Autobiography of Luther Rice Delano
Macedon NY / Plainwell MI
Written in 1899
A Biographical sketch of Luther Rice De Lano,
Written by him in this, the 83rd year of his life.
I was born in the Township of Macedon, County of Wayne, State of New York, September 9th 1816, of ordinary, though honorable, parentage. My father and mother were both of Yankee origin, and were both members of the Baptist church.
My father's name was Israel, my mother's maiden name was Martha Rogers, daughter of General William Rogers of Revolutionary fame under General Washington.
I was, from my earliest memory, what was termed a healthy, rugged, tough, rollicking boy, extremely fond of sports and amusements - which often led me into dangerous, and sometimes, serious trouble. It has always seemed to be a propensity to seek danger rather than avoid it, which has caused me many broken bones and serious bruises, and lots of sleepless nights, and a great deal of limping and hobbling about on crutches and in slings.
My favorite pastimes, in youth and early manhood, were ball-playing and hunting, at both of which I considered myself an expert. Especially did I consider myself an expert at climbing.
I call to mind a number of fetes of climbing that I have never seen excelled, even by David Crockett himself. One was in climbing, and passing from three different trees to get to the larger tree into which I had driven a coon the night before.
Not wishing to cut the large tree, which was four or five feet through, I climbed a smaller one until I reached the lower limb of the large one, passed on to that, followed it back to the trunk of the large tree, which was, a that place, some three or four feet through, changed on to another limb of the same large tree running directly out the other way, reaching the top of another large, crotched tree, one of the branches leaning back into the large tree on to which I passed, up which I climbed, until I could again get on to the large tree on which sat Mr. Coon.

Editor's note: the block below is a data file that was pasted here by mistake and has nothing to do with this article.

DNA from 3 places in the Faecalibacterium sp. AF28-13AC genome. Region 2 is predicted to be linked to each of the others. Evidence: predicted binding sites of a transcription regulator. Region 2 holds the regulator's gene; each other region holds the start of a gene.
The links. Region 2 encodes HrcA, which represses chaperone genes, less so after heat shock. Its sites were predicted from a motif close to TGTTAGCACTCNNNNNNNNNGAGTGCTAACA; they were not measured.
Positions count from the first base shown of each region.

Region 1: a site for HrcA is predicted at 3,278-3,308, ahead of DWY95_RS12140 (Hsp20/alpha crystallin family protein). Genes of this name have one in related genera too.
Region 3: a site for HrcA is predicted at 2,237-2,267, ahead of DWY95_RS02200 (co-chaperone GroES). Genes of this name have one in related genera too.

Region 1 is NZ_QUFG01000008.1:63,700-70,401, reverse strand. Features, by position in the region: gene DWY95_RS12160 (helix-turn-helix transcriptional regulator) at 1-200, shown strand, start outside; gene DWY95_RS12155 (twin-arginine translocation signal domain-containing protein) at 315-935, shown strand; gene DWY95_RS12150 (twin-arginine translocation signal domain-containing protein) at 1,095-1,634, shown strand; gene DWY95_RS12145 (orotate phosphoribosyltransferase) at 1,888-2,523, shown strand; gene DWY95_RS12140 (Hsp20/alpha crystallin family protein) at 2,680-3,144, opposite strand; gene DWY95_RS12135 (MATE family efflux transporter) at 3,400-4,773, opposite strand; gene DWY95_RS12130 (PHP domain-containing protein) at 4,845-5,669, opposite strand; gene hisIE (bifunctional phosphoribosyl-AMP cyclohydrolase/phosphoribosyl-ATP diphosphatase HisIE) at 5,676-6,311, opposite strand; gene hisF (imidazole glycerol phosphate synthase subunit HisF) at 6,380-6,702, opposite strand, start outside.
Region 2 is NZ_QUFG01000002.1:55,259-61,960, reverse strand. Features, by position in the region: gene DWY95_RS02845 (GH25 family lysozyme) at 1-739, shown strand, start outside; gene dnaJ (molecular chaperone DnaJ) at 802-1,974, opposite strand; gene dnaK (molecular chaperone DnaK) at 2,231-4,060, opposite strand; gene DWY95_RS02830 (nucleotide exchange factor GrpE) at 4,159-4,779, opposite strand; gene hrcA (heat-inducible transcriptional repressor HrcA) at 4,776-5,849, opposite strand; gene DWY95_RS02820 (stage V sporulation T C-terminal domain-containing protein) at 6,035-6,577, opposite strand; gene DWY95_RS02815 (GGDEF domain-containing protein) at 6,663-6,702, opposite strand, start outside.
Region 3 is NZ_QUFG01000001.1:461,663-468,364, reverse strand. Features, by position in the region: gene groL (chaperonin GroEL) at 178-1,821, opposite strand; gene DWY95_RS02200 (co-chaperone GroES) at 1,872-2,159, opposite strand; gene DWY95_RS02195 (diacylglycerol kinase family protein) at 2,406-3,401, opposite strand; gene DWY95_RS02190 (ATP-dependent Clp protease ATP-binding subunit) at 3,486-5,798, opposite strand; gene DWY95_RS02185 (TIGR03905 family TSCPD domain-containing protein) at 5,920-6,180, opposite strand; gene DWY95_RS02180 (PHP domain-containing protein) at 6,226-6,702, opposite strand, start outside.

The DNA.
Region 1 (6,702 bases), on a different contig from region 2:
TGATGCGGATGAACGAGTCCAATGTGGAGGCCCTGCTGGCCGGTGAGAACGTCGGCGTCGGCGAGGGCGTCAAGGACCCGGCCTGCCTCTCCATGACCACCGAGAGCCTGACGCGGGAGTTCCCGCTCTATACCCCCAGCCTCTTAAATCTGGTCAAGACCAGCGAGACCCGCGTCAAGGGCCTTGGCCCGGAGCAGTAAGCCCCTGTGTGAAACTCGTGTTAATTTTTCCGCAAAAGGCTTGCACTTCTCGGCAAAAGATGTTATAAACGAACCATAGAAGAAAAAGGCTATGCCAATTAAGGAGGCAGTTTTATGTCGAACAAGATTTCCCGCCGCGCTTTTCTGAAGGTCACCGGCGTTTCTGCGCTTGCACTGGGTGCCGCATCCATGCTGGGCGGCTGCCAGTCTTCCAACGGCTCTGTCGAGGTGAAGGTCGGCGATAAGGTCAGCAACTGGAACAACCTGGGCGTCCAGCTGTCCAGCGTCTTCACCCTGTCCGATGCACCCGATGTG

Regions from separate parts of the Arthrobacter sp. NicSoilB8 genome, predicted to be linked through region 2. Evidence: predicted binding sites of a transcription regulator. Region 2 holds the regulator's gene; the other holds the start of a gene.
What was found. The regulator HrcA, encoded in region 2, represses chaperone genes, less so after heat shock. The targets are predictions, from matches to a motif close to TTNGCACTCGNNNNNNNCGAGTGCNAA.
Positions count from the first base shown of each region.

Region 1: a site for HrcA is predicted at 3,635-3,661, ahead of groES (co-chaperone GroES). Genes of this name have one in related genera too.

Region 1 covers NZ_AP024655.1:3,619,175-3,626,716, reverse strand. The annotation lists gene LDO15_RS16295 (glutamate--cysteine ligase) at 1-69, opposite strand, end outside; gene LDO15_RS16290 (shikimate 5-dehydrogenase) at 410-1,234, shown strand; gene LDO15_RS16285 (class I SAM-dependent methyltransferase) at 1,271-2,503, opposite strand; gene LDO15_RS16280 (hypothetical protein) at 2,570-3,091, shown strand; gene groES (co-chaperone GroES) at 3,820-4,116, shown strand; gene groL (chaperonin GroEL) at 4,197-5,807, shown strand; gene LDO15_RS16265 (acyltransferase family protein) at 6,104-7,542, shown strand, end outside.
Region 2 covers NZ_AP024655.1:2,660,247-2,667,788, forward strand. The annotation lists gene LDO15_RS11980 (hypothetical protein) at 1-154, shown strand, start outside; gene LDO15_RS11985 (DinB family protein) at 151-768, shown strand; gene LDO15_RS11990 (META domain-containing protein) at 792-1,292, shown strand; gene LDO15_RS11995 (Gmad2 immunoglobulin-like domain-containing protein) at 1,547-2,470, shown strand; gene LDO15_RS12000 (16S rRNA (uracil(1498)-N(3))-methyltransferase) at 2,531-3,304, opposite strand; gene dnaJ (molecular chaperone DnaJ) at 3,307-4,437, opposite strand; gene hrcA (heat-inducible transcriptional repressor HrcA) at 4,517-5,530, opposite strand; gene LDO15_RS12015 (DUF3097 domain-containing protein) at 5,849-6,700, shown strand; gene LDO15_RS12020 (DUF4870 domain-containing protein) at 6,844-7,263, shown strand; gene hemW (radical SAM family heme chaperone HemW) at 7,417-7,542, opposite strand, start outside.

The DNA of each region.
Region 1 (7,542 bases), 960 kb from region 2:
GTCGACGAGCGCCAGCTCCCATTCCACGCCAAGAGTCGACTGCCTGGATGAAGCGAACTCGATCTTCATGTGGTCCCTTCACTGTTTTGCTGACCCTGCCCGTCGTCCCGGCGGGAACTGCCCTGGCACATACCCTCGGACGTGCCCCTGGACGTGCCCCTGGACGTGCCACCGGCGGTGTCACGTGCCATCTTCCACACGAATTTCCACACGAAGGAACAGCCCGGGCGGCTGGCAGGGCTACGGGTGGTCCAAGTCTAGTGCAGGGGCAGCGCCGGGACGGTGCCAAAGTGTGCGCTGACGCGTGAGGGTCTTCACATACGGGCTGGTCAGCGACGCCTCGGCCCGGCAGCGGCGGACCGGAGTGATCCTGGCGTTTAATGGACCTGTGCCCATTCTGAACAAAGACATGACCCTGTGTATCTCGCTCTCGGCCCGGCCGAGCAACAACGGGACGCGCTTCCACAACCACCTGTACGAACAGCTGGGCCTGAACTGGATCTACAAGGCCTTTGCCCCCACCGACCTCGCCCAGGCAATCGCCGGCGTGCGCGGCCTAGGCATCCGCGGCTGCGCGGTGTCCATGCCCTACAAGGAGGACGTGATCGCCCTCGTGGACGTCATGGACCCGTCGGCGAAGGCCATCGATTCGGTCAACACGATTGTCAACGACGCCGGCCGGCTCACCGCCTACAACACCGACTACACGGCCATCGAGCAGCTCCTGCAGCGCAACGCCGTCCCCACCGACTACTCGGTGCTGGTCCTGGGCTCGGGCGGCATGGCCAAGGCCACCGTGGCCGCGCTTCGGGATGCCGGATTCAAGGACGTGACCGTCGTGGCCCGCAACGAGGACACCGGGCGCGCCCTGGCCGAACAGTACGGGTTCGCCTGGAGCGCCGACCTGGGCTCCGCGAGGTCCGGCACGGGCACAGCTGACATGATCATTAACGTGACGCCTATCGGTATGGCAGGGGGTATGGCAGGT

Upon being disturbed, he immediately climbed to the top of the large tree, up which I followed to the height of some eighty or ninety feet from the ground. At that lofty height, I could view the landscape for miles around. Being above, I called to a neighbor to come and enjoy the sport.
He came to me, in the woods, but could not find me, until I told which particular tree I was on. After dislodging Mr. Coon, on my return unto the ground, I was very glad I had called a neighbor to witness my exploit.
In getting from the large tree, back on to the crotched one, I thought to come directly down the same and save two or three transfers. I did so, and came down to the main, or lower crotch, hanging by my right hand and wrist in the crotch.
I lowered my body, and left arm, below, but the trunk of the tree was so large, I could not cling with my arms and legs sufficient to extricate my hand and arms from the crotch above. Consequently, I was obliged to hang there, suspended by my right arm, thirty or forty feet from the ground, until my neighbor could fall a small tree against me to let me out.
He, being frightened and excited, had to cut three small trees before he could lodge one against me so that I could bear my weight sufficient to loosen my right arm above. But, when I did so, I came down the trunk of that tree with a smash and crash to the ground, and glad to get there at that, with numerous bruises and scratches, but no broken bones.
I have referred to David Crockett, the celebrated Coon hunter, as an example of Coon hunting, and have given a little of my experiences in that line also. I will now mention Israel Putnam, the daring wolf hunter, who entered the wolf's den, gun in hand, shot the ferocious beast in her den, and was dragged forth, by his astonished comrades, with the dead wolf in his hands.
I will cite one more instance of climbing and leave the subject.
In the election campaign of 1840, I think it was, excitement ran high between the two prominent parties, Whig and Democrat, the town being about equally divided.